Epidemiology Of Self-Reported Drug-Induced Immediate-Type Hypersensitivity Reactions In The Surgical Population: A 5-Year Single-center Survey In A Romanian Allergo-Anaesthesia Center
Aim: Immediate-type hypersensitivity drug reactions are frequently underreported, epidemiological data being imprecise. The aim of our study was to identify the drugs involved and to describe the clinical characteristics of previous immediate-type hypersensitivity reactions in a large series of Romanian surgical patients, and to establish the concordance between in vivo and in vitro tests.
Methods: Of the 807 surgical patients referred to our outpatient department of allergo-anaesthesia, we retrospectively enrolled 632 patients with previous druginduced hypersensitivity reactions. The allergological work up included a complete allergological history, allergological skin tests and in vitro tests.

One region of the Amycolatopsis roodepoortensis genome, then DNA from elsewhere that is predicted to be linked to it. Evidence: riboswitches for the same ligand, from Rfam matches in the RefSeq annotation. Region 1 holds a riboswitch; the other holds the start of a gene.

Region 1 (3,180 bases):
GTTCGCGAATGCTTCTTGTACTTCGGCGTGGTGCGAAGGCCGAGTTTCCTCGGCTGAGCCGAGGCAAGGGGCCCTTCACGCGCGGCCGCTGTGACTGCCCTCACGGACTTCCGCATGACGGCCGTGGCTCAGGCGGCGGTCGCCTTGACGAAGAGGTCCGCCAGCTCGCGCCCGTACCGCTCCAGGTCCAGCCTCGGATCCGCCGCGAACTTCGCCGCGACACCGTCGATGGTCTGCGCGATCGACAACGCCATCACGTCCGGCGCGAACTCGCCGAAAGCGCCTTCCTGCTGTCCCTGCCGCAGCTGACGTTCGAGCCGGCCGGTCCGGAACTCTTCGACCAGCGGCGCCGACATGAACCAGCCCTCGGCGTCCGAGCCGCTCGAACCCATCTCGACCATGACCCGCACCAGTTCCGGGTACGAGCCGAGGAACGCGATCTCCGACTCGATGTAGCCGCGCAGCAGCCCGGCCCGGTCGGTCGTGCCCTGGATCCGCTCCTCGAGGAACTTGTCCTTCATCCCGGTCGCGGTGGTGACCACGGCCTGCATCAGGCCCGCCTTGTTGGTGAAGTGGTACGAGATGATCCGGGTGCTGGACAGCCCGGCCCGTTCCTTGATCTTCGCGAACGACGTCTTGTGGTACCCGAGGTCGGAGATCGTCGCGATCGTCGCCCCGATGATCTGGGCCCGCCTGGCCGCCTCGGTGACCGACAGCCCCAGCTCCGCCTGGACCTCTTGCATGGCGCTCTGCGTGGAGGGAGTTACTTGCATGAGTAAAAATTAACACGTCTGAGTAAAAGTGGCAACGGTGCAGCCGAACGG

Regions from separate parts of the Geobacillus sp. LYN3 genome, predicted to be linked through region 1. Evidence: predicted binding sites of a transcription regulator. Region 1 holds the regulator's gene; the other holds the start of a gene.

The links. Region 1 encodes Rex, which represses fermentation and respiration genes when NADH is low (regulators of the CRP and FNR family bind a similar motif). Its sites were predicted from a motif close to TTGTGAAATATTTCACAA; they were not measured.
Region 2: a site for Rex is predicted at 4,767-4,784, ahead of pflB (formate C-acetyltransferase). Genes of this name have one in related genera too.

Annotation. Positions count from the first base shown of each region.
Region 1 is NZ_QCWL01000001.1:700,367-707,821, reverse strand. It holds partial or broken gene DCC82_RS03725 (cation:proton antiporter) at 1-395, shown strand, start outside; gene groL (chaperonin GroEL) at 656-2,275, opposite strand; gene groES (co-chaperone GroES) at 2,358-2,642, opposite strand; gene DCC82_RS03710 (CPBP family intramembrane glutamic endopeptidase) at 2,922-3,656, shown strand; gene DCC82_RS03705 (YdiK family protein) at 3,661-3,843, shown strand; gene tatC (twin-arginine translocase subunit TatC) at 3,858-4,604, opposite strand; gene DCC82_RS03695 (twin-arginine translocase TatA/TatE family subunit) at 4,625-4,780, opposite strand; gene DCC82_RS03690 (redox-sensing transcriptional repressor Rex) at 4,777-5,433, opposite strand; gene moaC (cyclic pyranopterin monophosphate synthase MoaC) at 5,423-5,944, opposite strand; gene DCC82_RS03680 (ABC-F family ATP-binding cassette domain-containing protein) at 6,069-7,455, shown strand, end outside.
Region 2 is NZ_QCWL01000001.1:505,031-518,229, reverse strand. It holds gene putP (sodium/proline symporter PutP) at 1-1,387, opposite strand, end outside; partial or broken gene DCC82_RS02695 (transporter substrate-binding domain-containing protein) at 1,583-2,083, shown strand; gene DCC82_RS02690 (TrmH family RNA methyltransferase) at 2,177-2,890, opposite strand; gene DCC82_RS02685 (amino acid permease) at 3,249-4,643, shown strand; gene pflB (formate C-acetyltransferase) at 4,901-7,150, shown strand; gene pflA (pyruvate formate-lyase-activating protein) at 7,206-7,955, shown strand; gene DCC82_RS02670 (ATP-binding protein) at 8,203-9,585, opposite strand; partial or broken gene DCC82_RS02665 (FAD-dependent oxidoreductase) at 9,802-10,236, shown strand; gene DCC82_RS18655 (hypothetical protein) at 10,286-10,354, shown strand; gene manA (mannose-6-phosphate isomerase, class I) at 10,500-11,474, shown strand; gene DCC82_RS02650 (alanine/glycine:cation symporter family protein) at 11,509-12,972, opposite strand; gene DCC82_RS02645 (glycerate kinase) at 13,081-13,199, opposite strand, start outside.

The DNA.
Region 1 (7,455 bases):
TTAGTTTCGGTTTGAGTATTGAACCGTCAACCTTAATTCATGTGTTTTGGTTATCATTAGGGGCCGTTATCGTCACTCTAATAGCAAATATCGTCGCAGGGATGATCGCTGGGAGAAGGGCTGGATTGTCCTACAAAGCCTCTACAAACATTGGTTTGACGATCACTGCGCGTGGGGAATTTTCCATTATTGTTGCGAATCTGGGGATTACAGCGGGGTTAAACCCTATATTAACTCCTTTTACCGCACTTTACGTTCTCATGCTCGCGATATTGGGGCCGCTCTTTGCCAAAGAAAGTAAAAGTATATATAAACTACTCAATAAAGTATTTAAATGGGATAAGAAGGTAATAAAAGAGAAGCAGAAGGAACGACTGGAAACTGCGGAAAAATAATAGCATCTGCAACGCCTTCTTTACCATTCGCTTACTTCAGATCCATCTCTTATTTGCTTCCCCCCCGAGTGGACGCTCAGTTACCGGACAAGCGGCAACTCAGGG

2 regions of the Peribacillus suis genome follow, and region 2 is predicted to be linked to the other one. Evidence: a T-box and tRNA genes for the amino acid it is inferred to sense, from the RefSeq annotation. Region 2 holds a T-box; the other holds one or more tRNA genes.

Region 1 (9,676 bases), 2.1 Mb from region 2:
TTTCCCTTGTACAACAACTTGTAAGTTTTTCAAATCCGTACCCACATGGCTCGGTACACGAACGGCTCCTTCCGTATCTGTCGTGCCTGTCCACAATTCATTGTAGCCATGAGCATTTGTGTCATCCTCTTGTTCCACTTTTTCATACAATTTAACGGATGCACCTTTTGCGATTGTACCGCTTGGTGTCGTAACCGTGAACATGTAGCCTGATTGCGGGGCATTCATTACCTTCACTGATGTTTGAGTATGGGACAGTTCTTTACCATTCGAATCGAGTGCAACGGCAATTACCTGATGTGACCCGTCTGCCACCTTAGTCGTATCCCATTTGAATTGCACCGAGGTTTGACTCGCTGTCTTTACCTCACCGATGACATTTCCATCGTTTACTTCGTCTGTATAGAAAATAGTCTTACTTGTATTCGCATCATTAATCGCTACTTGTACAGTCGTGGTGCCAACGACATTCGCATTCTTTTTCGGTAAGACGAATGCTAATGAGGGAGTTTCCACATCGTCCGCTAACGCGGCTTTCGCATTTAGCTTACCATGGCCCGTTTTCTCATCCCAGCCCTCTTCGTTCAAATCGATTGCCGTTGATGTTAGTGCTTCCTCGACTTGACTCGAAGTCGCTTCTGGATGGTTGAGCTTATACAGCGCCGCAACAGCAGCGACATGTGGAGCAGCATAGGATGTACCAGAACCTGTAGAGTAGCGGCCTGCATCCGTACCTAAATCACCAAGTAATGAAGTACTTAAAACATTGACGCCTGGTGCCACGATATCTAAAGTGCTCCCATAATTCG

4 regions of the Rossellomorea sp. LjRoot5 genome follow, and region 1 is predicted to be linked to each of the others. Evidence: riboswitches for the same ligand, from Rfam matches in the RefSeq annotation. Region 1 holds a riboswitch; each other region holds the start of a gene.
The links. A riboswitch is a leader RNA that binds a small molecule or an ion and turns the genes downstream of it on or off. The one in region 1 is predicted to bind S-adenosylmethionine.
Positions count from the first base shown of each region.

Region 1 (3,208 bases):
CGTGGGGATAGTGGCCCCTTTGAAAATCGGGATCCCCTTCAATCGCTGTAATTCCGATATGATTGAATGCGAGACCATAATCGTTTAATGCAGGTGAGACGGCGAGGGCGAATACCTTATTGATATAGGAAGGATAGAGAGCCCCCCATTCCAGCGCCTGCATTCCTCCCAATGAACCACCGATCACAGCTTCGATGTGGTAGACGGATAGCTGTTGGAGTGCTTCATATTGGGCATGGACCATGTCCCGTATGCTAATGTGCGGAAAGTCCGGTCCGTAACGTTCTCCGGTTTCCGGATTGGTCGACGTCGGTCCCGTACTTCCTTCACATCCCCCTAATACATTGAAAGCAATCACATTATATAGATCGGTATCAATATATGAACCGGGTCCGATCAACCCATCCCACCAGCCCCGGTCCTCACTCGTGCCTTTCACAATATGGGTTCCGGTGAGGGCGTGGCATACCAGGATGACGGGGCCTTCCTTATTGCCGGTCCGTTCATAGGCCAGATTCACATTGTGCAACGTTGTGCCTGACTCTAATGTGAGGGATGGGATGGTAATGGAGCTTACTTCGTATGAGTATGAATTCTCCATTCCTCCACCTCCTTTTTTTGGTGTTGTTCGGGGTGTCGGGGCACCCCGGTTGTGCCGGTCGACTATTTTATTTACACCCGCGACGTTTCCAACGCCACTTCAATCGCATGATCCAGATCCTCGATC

Results: The drugs involved were: antibiotics in 68% of our patients (with 83.02% being β-lactams), followed by NSAIDs in 43.28% (50.24% of them being metamizol), general anaesthetics in 9.33%, and local anaesthetics or other drugs, each in 6.32% of the 632 patients. The clinical features reported were urticaria in 63.13%, angioedema in 41.77%, bronchospasm in 15.82%, hypotension in 16.61% and cardiovascular collapse in 21.51% of our patients; 31.80% of the referred patients were confirmed as being positive by at least one diagnostic test. The agreement between in vivo tests and BAT was fair (k=0.35), while between in vivo tests and IgE, the concordance was poor (k=0.12).
Conclusions: The data obtained from the patients referred to our clinic without any filters and restrictions indicates the pattern of drug-induced immediate-type hypersensitivity reactions and the most frequently involved drugs in Romania. At the end of the allergological work-up we confirmed 31.80% of our patients as having druginduced hypesensitivity.